What happened with the SCS Farmland investments?
The SCS Farmland investment scheme allowed investors to invest in acres of Argentine farmland in the Province of Santiago del Estero. Investors were promised a fixed return after five or ten years, and with returns as high as 160%, so it’s understandable to see why the opportunity was so inviting.
The minimum investment totalled £12,000, and many cashed in their pensions as part of a SIPP (self-invested personal pension, which we’ll explain shortly!). With their life savings on the line, the stakes were high but so were the promised returns (160%, remember).
Once the investments had been made, there were several messy land disputes between the Argentine company who owned the farmland, and another UK company (Powerscourt Services Limited) who had helped numerous investors put money down. In the end, the investors never received a legal title for the land and, as a result, their shares never materialised. Their money was lost – unsurprisingly, the SCS Farmland investments were not regulated by the Financial Conduct Authority (FCA).
SIPP stands for self-invested personal pension, which allows people to take control of their pension by transferring from the standard workplace pension (effectively, to ‘cash in’ their pension) and then put those funds into various investment opportunities.
While workplace pensions are fixed and steady in terms of your return, they will not perform as well as an investment in the stock market, for example. Of course, by contrast, if you invest in stocks and lose money then a workplace pension would’ve been better. It’s all about how comfortable you are with risk. This is why SIPPs have to be sold responsibly, and with all the information provided, so that you can make informed decisions.
When SIPPs are mis-sold, like they were in SCS Farmland, then they can put thousands of investors at risk of financial hardship. If you suspect that you have been mis-sold a SIPP, we’ve outlined some of the telltale signs below.
Pension mis-selling: How to know you’ve been mis-sold to
It is likely you were mis-sold where any of the following applies which could mean you are eligible to claim for SIPPs compensation.
You weren’t given all the details you needed
A lack of information is a key sign that you’ve been mis-sold to. There is a lot of risk involved, and because rogue advisers often receive high commission for SIPP transactions, they’re often willing to forgo any important details you need to be aware of.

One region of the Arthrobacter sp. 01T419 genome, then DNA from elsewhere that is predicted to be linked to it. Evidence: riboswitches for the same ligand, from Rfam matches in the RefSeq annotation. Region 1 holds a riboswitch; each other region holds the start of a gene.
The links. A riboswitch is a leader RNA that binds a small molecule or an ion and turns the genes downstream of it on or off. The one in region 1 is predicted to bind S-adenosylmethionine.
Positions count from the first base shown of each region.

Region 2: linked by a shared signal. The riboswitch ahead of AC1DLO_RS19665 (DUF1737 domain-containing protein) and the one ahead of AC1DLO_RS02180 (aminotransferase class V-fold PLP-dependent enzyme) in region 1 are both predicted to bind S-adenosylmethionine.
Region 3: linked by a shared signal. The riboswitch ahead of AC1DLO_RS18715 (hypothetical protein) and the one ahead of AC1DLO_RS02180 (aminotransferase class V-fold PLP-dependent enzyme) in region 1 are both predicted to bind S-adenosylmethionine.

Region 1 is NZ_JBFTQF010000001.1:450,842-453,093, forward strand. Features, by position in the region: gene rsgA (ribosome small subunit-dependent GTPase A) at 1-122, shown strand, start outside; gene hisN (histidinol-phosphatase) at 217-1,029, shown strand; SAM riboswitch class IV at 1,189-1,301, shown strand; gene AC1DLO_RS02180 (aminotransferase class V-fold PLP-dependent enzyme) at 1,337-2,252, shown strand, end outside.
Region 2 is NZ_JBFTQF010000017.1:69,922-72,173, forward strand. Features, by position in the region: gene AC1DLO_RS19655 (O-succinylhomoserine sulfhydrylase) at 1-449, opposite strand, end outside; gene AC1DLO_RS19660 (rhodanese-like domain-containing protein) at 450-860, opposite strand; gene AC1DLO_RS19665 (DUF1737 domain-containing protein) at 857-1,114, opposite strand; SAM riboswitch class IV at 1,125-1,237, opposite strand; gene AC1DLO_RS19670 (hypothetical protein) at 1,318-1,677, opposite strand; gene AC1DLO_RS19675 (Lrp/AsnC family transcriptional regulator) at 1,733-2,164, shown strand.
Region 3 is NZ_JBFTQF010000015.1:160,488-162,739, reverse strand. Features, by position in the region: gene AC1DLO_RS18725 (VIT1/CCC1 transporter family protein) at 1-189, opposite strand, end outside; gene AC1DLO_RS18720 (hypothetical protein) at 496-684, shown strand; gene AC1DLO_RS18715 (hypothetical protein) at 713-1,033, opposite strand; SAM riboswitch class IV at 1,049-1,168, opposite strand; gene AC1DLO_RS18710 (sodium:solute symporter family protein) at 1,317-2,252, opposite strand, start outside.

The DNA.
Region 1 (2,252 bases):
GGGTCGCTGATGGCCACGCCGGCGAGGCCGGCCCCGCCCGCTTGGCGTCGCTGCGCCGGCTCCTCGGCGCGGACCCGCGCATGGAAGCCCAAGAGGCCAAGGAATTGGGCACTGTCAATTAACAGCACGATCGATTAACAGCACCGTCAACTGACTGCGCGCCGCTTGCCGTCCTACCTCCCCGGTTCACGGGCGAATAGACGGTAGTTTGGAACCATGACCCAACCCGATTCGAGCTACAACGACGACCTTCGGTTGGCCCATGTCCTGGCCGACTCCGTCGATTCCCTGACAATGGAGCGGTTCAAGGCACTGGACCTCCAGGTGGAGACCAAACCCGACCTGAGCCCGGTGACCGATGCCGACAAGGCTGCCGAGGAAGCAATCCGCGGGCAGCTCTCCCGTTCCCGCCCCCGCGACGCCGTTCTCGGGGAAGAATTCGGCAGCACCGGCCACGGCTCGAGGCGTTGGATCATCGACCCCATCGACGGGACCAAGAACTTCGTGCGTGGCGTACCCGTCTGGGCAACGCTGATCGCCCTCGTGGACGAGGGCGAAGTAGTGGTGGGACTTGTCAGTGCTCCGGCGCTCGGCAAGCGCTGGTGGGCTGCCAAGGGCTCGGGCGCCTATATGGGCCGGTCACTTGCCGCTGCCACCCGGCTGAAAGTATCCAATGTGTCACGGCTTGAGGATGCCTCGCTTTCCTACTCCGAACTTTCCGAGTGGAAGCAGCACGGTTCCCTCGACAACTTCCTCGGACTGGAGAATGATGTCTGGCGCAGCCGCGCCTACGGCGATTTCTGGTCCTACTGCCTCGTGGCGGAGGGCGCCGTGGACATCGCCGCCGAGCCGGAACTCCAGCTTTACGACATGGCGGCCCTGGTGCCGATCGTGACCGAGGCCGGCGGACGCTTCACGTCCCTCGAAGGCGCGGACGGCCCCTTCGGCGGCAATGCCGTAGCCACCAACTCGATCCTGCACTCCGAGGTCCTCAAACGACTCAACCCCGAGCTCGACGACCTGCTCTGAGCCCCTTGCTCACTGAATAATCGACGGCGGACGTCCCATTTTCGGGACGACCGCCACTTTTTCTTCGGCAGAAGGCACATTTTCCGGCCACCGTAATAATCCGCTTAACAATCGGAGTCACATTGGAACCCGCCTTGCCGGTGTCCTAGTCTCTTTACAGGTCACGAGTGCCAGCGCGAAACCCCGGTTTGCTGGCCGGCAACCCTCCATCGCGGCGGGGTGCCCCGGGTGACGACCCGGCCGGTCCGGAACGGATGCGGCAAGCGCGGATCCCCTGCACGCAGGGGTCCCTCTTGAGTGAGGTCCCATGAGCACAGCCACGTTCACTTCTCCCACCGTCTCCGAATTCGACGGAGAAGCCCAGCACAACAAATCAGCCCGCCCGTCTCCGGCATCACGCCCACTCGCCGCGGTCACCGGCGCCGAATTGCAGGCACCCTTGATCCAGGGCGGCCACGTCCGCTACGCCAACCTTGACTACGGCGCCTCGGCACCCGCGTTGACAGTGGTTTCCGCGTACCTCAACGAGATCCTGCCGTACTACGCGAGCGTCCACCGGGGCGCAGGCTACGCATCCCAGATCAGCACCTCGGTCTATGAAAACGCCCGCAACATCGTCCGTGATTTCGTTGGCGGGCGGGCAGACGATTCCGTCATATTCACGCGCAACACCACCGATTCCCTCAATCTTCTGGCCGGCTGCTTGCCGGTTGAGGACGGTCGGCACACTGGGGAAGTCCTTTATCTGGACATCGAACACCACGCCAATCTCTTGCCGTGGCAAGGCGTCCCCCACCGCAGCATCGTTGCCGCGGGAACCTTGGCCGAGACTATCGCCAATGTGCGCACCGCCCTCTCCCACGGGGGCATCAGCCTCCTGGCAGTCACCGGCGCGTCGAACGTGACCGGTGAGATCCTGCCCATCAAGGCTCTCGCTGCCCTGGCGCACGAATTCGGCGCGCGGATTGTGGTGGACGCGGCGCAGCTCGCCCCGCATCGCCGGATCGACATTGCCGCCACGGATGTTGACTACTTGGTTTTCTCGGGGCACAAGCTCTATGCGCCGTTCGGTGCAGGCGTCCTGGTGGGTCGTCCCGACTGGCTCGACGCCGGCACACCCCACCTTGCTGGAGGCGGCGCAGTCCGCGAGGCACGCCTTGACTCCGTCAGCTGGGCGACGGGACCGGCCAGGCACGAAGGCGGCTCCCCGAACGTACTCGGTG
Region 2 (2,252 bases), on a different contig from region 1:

If you feel you did not understand the process, there’s a good chance you were mis-sold.
Another telltale sign of pension mis-selling is pressure selling. If you felt that you were being forced to make a decision, or you simply felt pressured or hurried – you were probably mis-sold.
You were given poor advice
Even though your previous pension scheme was safe and guaranteed, you were advised to transfer onto a riskier investment. This is a definite sign that you’ve been mis-sold.
You weren’t made aware of the fees
There are multiple fees involved when it comes to SIPP transactions, and if your adviser does not make you aware of them, then there’s a good chance you’ve been mis-sold.
You weren’t made aware of the fees
If you were not advised about the great potential risks involved, then you may have been mis-sold.
You were given advice on how to avoid tax
This is a huge red flag. If any financial adviser gives you advice on avoiding tax, then this is a sign of mis-selling.
How we can help with your SCS Farmland SIPP claim
As soon as we take on your claim, our dedicated team works tirelessly to get your case to the Financial Ombudsman. If your SIPP provider accepts responsibility and recompenses you, then it won’t have to go to the Financial Ombudsman. Unfortunately, this is rarely the case.
If you think that you have been mis-sold, get in touch. You can also see what our past clients have said about our SIPP claims services over on our testimonials page.